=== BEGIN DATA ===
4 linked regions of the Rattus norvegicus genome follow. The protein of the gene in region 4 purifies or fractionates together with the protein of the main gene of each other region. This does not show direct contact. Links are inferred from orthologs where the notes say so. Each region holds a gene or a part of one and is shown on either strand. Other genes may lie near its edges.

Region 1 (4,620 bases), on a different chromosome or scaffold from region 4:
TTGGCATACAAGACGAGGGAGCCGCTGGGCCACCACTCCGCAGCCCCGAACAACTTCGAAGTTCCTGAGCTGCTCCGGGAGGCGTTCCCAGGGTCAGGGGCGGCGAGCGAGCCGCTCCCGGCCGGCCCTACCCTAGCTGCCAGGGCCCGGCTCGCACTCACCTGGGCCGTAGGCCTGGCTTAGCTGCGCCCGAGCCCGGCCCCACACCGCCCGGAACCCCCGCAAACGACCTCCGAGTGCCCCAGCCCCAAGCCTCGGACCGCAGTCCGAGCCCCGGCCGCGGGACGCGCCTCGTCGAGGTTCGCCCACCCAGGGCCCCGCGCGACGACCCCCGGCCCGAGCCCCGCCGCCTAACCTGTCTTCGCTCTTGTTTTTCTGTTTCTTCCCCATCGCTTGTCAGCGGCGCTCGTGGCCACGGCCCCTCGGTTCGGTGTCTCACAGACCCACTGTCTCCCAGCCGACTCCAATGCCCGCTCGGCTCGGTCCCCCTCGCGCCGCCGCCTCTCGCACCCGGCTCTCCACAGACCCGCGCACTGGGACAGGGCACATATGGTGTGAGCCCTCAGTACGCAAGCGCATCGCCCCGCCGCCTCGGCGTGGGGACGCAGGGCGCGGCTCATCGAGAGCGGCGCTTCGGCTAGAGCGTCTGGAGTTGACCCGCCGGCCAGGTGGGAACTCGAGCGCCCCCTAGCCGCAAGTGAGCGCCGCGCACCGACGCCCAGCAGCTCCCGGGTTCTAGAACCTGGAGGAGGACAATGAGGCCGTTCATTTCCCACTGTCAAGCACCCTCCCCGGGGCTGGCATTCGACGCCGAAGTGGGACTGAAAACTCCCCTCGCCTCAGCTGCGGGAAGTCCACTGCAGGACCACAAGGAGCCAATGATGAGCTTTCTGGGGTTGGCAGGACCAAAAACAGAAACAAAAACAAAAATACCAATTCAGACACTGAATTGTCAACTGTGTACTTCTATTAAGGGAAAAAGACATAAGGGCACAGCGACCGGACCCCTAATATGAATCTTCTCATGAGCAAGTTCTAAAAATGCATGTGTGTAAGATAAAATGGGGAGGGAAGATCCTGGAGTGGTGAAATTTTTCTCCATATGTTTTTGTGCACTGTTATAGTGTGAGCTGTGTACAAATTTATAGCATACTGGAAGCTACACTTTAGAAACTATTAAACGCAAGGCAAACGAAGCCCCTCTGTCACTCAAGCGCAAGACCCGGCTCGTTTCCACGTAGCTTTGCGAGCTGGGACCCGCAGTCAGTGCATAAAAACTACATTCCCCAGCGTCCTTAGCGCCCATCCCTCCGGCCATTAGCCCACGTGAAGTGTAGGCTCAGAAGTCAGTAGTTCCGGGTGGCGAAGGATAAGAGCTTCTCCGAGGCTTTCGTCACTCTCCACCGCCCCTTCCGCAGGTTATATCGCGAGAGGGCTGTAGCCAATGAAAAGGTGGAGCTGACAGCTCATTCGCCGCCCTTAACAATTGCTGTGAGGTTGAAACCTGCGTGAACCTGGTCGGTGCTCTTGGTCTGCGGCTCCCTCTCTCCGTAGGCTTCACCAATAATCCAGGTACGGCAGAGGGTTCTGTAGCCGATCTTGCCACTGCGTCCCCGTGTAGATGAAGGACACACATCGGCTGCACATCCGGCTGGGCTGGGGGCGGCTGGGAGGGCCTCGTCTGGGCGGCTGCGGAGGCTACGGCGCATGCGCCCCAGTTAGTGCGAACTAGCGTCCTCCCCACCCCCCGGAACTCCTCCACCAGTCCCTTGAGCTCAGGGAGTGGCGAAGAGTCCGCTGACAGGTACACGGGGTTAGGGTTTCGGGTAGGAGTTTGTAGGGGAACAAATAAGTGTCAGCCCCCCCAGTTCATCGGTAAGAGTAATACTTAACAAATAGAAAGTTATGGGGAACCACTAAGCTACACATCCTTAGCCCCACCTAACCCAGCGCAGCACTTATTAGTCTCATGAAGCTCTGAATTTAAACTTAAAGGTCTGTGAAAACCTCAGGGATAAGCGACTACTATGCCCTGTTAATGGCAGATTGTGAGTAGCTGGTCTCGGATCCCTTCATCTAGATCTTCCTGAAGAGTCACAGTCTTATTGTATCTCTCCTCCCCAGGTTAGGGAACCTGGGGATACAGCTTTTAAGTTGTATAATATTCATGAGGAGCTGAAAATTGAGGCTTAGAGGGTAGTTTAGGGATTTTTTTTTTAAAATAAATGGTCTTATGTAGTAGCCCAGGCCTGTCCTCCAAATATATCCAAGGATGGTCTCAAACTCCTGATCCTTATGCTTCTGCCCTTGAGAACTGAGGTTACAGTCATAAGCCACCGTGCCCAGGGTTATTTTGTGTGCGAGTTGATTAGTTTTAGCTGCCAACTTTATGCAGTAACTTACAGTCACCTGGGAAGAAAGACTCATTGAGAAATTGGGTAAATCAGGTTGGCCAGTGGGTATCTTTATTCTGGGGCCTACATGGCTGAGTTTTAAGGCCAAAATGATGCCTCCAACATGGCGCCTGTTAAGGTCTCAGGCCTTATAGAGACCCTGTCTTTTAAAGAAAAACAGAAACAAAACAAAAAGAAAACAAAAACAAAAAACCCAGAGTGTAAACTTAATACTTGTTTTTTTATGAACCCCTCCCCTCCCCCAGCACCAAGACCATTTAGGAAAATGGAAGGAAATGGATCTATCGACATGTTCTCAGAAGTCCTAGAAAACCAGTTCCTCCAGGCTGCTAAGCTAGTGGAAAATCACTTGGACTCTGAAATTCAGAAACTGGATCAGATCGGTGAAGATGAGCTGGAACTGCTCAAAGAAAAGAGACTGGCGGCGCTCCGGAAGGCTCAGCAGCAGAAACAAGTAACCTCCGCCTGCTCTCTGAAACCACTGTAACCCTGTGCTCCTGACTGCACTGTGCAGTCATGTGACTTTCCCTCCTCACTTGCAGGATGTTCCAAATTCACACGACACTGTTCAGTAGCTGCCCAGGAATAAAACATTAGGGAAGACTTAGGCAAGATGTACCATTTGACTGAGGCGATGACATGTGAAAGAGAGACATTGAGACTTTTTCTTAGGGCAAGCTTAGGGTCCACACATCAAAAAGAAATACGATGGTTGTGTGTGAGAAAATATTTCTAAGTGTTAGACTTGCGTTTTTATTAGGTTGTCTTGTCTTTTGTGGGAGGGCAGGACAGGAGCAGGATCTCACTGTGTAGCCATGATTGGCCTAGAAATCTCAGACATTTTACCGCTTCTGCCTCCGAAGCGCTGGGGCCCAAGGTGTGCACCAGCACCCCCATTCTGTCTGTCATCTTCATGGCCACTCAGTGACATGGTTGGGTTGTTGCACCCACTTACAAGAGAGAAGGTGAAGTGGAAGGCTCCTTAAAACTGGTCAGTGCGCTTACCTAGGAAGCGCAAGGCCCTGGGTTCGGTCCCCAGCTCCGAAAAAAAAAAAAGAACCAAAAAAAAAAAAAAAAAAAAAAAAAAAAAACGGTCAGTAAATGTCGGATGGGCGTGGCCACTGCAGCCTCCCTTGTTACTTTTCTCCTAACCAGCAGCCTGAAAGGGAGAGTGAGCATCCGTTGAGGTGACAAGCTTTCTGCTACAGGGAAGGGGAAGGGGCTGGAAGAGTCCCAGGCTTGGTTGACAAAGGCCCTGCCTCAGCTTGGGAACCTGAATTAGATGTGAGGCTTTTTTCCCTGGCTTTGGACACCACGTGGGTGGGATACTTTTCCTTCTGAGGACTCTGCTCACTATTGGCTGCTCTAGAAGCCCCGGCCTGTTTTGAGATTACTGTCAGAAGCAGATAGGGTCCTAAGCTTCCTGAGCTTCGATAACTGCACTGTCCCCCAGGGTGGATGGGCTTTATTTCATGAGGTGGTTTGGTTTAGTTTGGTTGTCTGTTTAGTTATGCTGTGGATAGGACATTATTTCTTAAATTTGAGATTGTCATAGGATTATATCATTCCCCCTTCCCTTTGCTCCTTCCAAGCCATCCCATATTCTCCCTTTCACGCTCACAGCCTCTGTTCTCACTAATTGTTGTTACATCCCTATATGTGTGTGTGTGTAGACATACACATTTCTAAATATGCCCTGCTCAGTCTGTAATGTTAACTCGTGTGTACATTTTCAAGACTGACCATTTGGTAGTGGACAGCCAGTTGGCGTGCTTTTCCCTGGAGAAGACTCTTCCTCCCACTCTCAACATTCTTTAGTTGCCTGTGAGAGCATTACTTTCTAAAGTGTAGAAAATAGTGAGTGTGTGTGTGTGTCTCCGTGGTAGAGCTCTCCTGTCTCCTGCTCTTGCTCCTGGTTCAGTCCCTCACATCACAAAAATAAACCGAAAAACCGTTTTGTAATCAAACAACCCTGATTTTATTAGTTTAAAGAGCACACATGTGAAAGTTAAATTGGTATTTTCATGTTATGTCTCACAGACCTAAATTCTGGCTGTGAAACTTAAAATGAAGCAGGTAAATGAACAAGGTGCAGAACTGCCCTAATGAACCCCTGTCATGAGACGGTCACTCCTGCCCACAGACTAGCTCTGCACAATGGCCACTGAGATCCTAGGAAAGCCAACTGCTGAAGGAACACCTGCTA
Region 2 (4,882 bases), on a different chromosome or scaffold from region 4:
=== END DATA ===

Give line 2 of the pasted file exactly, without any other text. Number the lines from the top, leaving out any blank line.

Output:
Region 1 (4,620 bases), on a different chromosome or scaffold from region 4: